Anapana (Anapana Sati)
Anapana Sati, meaning mindfulness of breathing (“sati” means mindfulness, “ānāpāna” refers to breathing) is a basic form of meditation taught by the Buddha. According to the Buddha’s teaching in the anapanasati Sutra, practicing mindfulness of breathing meditation as a part of the Noble Eightfold Path leads to the removal of all defilements (kleśas) and finally the attainment of Nibbana. Buddha‘s teaching was based on his own experience in using anapanasati as part of his means of achieving his own enlightenment. However, mindfulness of breath should be practiced along with mettā bhāvanā so one does not withdraw from the world and lose emotional attachment and compassion (Kamalashila 1996).
The anapanasati Sutra is specifically about the mindfulness of in-and-out breathing. It recommends the practice of ānāpānasati meditation as a means of cultivating the seven factors of awakening: mindfulness, discernment, and persistence, which leads to rapture (pīti), then to calm (sukha), which in turn leads to concentration and then to equanimity (ṣanti). Finally, the Buddha taught that with these factors developed in this progression, that the practice of ānāpānasati would lead to release or nirvana.
Anapanasati meditation is normally practiced either in conjunction with vipassanā meditation, with zazen, or zen meditation in the soto Zen tradition (shikantaza). However, before the meditator can use vipassana, the meditator must first develop enough concentration using anapanasati meditation to be able undertake vipassana meditation.
The practice of anapanasati varies. Typically, to begin, one needs to sit in a comfortable position, with the back and neck straight. It is also helpful if one can find a comfortable and peaceful environment.
Breathe naturally, without attempting to change the length or the depth of the breath. If the breath is short, then observe that the breath is short. If the breath is long, then observe that the breath is long.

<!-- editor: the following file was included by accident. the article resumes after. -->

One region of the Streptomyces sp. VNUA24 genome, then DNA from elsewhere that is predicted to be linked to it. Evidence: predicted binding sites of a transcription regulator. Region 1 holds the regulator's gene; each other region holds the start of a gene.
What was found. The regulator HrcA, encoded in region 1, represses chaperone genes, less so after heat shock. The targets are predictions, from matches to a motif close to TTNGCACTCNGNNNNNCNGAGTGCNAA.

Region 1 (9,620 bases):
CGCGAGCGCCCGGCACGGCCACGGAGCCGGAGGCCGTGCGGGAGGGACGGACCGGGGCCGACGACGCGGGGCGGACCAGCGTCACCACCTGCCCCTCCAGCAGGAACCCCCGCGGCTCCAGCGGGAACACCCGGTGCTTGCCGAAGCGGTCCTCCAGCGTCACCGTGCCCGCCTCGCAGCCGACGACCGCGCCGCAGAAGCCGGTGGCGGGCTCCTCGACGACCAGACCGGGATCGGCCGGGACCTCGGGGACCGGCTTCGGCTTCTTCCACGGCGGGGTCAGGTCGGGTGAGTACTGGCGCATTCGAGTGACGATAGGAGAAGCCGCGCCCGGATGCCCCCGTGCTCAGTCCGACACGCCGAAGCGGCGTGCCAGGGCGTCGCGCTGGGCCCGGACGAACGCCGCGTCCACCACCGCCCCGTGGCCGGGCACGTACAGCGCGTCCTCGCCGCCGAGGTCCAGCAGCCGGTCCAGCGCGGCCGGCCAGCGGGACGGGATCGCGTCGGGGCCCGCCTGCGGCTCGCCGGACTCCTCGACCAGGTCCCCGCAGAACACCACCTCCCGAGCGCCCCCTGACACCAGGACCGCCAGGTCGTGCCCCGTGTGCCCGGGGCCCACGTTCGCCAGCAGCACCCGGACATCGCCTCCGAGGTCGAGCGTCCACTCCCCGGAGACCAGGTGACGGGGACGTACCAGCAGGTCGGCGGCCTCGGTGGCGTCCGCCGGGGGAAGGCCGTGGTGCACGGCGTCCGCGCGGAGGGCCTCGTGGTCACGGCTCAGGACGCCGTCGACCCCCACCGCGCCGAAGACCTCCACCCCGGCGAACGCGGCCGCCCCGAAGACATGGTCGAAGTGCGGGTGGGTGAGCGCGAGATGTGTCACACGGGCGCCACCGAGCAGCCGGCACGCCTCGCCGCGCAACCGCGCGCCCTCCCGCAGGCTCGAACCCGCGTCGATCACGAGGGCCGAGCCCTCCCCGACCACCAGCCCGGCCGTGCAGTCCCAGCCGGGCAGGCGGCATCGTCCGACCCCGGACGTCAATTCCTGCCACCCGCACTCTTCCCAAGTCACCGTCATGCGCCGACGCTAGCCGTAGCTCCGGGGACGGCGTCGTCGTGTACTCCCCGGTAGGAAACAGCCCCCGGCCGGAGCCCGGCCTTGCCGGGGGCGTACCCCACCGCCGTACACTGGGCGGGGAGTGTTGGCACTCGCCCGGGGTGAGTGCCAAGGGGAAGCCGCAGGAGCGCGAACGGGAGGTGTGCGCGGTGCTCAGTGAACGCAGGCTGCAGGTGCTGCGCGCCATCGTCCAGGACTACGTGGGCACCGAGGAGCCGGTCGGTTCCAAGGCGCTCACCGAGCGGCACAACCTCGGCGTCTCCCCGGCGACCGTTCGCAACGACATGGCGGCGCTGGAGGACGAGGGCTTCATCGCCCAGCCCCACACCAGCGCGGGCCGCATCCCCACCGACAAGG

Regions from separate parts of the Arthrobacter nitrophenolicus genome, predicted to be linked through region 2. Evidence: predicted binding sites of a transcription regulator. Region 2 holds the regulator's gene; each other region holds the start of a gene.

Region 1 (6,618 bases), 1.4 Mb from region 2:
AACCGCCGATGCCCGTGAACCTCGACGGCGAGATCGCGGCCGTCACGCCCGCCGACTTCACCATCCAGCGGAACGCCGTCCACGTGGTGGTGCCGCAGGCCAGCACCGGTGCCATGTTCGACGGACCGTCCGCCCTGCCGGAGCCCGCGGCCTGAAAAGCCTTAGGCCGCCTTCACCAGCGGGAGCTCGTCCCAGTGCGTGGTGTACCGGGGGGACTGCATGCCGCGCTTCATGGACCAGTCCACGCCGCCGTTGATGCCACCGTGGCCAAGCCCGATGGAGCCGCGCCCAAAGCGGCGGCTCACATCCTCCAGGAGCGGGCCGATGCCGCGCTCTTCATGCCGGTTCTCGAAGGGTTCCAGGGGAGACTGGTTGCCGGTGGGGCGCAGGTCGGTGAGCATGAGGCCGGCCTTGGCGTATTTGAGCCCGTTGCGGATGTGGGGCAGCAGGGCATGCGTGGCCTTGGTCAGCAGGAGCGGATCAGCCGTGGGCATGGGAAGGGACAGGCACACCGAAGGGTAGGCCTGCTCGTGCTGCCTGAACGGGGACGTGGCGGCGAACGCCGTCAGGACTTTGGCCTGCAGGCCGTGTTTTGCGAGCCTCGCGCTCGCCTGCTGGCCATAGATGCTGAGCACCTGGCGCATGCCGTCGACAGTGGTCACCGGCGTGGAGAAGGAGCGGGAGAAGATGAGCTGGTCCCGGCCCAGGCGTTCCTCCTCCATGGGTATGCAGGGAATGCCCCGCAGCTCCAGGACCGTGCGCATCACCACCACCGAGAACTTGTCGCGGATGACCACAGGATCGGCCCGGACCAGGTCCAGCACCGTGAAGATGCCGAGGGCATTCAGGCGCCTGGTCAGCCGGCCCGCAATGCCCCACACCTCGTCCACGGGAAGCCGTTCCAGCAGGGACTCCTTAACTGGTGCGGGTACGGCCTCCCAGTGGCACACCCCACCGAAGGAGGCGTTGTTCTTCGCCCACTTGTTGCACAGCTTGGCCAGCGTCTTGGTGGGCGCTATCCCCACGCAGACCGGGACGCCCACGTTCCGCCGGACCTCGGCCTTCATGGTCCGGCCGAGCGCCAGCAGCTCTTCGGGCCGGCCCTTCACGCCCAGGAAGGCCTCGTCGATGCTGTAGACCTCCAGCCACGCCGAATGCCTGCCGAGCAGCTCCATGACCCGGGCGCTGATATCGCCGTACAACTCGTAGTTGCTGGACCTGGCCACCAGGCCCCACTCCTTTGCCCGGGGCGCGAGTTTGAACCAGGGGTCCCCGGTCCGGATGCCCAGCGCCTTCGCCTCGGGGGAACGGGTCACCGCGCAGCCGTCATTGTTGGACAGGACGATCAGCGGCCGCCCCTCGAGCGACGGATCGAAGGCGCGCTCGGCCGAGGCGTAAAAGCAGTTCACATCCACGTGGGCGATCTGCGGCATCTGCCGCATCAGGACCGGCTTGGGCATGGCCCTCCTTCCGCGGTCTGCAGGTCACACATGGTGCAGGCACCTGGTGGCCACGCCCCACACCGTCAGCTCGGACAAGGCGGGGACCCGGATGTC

While breathing, the meditator trains the mind to be sensitive to or focused on various things, and calming or steadying various things. The meditator trains in breathing in sensitive to one or more of: the entire body, rapture, pleasure, the mind, or mental processes, and then breathing out sensitive to this thing. The meditator trains in breathing in focusing on one or more of inconstancy, dispassion, cessation and relinquishment, and then breathing out focusing on this thing. The meditator trains in breathing in steadying, satisfying or releasing the mind, and then breathing out steadying, satisfying or releasing the mind.
Tutors will explain that an untrained mind constantly has thoughts interrupting one’s focus. Like the waves in the ocean, thoughts arise, and they slowly fall away. If one disregards the thoughts, they slowly wither and disappear. On the other hand, if one pays attention, then soon one is lost in a web of thoughts.
In this tradition there are two types of thoughts: thoughts from the past and thoughts about the future. It is said that when left unattended, the mind will flit from one thought to another, wandering aimlessly. There are thoughts which bring happiness, and there are thoughts which bring sadness.
Practitioners are tutored to avoid being disrupted by passing thoughts and to nudge themselves into concentrating on the breathing once again.
Practitioners may follow four stages:
- Count the breath at the end of exhalation
- Count the breath at the beginning of inhalation
- Focus on the breath without counting
- Focus only on the spot where breath enters and leaves the nostril/upper-lip area
- (Kamalashila 1996)
Stages of anapanasati
Formally, there are sixteen stages — or lessons — of anapanasati which are divided into four tetrads. The first four steps involve focusing the mind on breathing, which is the body-conditioner (kāya-sankhāra in Pali). The second tetrad involves focusing on the feelings (vedanā), which are the mind-conditioner (citta-sankhāra). The third tetrad involves focusing on the mind itself (citta), and the fourth tetrad focuses on “the truth” (dhamma). (Compare right mindfulness.)
Any meditative session using anapanasati should start at the first stage, continue with the second state, and so on, in sequence. If the session ends at a given stage, then at the next meditative session one should start again at the first stage.
- Kamalashila (1996). Meditation: The Buddhist Art of Tranquility and Insight. Birmingham: Windhorse Publications. ISBN 1899579052.
- Mindfulness with Breathing by Buddhadāsa Bhikkhu. Wisdom Publications, Boston, 1996. ISBN 0-86171-111-4.
- Breath by Breath by Larry Rosenberg. Shambhala Classics, Boston, 1998. ISBN 1-59030-136-6.